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Prediction models can perform poorly when deployed to target distributions different from the training distribution. To understand these operational failure modes, we develop a method, called DIstribution Shift DEcomposition (DISDE), to attribute a drop in performance to different types of distribution shifts. Our approach decomposes the performance drop into terms for 1) an increase in harder but frequently seen examples from training, 2) changes in the relationship between features and outcomes, and 3) poor performance on examples infrequent or unseen during training. These terms are defined by fixing a distribution on $X$ while varying the conditional distribution of $Y \mid X$ between training and target, or by fixing the conditional distribution of $Y \mid X$ while varying the distribution on $X$. In order to do this, we define a hypothetical distribution on $X$ consisting of values common in both training and target, over which it is easy to compare $Y \mid X$ and thus predictive performance. We estimate performance on this hypothetical distribution via reweighting methods. Empirically, we show how our method can 1) inform potential modeling improvements across distribution shifts for employment prediction on tabular census data, and 2) help to explain why certain domain adaptation methods fail to improve model performance for satellite image classification.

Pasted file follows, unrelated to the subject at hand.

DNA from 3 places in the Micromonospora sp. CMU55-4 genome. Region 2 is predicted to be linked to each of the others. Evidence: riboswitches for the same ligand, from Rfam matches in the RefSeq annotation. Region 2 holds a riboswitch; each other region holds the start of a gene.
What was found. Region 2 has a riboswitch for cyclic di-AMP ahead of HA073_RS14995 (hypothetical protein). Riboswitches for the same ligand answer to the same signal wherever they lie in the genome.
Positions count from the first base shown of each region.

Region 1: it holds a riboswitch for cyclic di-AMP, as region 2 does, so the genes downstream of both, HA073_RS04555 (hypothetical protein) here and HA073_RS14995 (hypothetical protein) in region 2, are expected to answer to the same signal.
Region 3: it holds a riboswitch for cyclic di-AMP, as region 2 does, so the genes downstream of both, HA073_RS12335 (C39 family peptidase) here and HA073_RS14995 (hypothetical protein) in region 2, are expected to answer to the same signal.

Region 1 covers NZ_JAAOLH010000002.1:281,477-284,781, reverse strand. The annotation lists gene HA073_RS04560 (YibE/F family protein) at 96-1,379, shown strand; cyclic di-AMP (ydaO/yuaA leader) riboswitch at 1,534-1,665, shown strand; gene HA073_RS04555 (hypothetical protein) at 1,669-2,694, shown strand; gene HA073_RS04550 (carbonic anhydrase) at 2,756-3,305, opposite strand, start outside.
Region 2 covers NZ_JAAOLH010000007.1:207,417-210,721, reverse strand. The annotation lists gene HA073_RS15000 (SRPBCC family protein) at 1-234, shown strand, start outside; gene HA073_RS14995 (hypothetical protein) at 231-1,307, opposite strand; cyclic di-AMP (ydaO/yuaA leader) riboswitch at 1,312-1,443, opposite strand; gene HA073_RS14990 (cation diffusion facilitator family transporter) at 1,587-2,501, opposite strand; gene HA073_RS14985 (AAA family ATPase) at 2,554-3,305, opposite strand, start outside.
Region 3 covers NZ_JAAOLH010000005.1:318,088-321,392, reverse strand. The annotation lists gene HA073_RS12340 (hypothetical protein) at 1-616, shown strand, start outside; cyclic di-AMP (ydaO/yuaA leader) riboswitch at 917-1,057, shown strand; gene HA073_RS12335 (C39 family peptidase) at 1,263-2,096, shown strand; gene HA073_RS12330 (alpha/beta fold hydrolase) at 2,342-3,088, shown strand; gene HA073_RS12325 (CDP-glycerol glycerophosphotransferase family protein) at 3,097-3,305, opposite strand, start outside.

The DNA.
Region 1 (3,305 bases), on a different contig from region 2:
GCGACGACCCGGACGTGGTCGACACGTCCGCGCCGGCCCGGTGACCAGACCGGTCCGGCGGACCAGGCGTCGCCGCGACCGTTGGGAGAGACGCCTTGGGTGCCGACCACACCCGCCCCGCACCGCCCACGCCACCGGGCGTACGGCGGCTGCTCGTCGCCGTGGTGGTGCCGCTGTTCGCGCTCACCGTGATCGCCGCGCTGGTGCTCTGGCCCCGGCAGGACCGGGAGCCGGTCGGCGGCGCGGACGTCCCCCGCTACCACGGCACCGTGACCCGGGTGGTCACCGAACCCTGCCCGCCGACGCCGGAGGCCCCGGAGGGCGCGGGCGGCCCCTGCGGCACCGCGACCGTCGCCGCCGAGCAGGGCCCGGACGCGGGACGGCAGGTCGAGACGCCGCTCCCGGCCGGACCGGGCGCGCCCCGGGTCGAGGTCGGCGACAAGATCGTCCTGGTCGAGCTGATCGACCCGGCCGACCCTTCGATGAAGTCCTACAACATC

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Eric Loreaux, Ke Yu, Jonas Kemp, Martin Seneviratne, Christina Chen, Subhrajit Roy, Ivan Protsyuk, Natalie Harris, Alexander D'Amour, Steve Yadlowsky(+1 more)

Machine learning systems show significant promise for forecasting patient adverse events via risk scores. However, these risk scores implicitly encode assumptions about future interventions that the patient is likely to receive, based on the intervention policy present in the training data. Without this important context, predictions from such systems are less interpretable for clinicians. We propose a joint model of intervention policy and adverse event risk as a means to explicitly communicate the model's assumptions about future interventions. We develop such an intervention policy model on MIMIC-III, a real world de-identified ICU dataset, and discuss some use cases that highlight the utility of this approach. We show how combining typical risk scores, such as the likelihood of mortality, with future intervention probability scores leads to more interpretable clinical predictions.

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Recently, many researchers have advanced data-driven methods for modeling heterogeneous treatment effects (HTEs). Even still, estimation of HTEs is a difficult task -- these methods frequently over- or under-estimate the treatment effects, leading to poor calibration of the resulting models. However, while many methods exist for evaluating the calibration of prediction and classification models, formal approaches to assess the calibration of HTE models are limited to the calibration slope. In this paper, we define an analogue of the \smash{($\ell_2$)} expected calibration error for HTEs, and propose a robust estimator. Our approach is motivated by doubly robust treatment effect estimators, making it unbiased, and resilient to confounding, overfitting, and high-dimensionality issues. Furthermore, our method is straightforward to adapt to many structures under which treatment effects can be identified, including randomized trials, observational studies, and survival analysis. We illustrate how to use our proposed metric to evaluate the calibration of learned HTE models through the application to the CRITEO-UPLIFT Trial.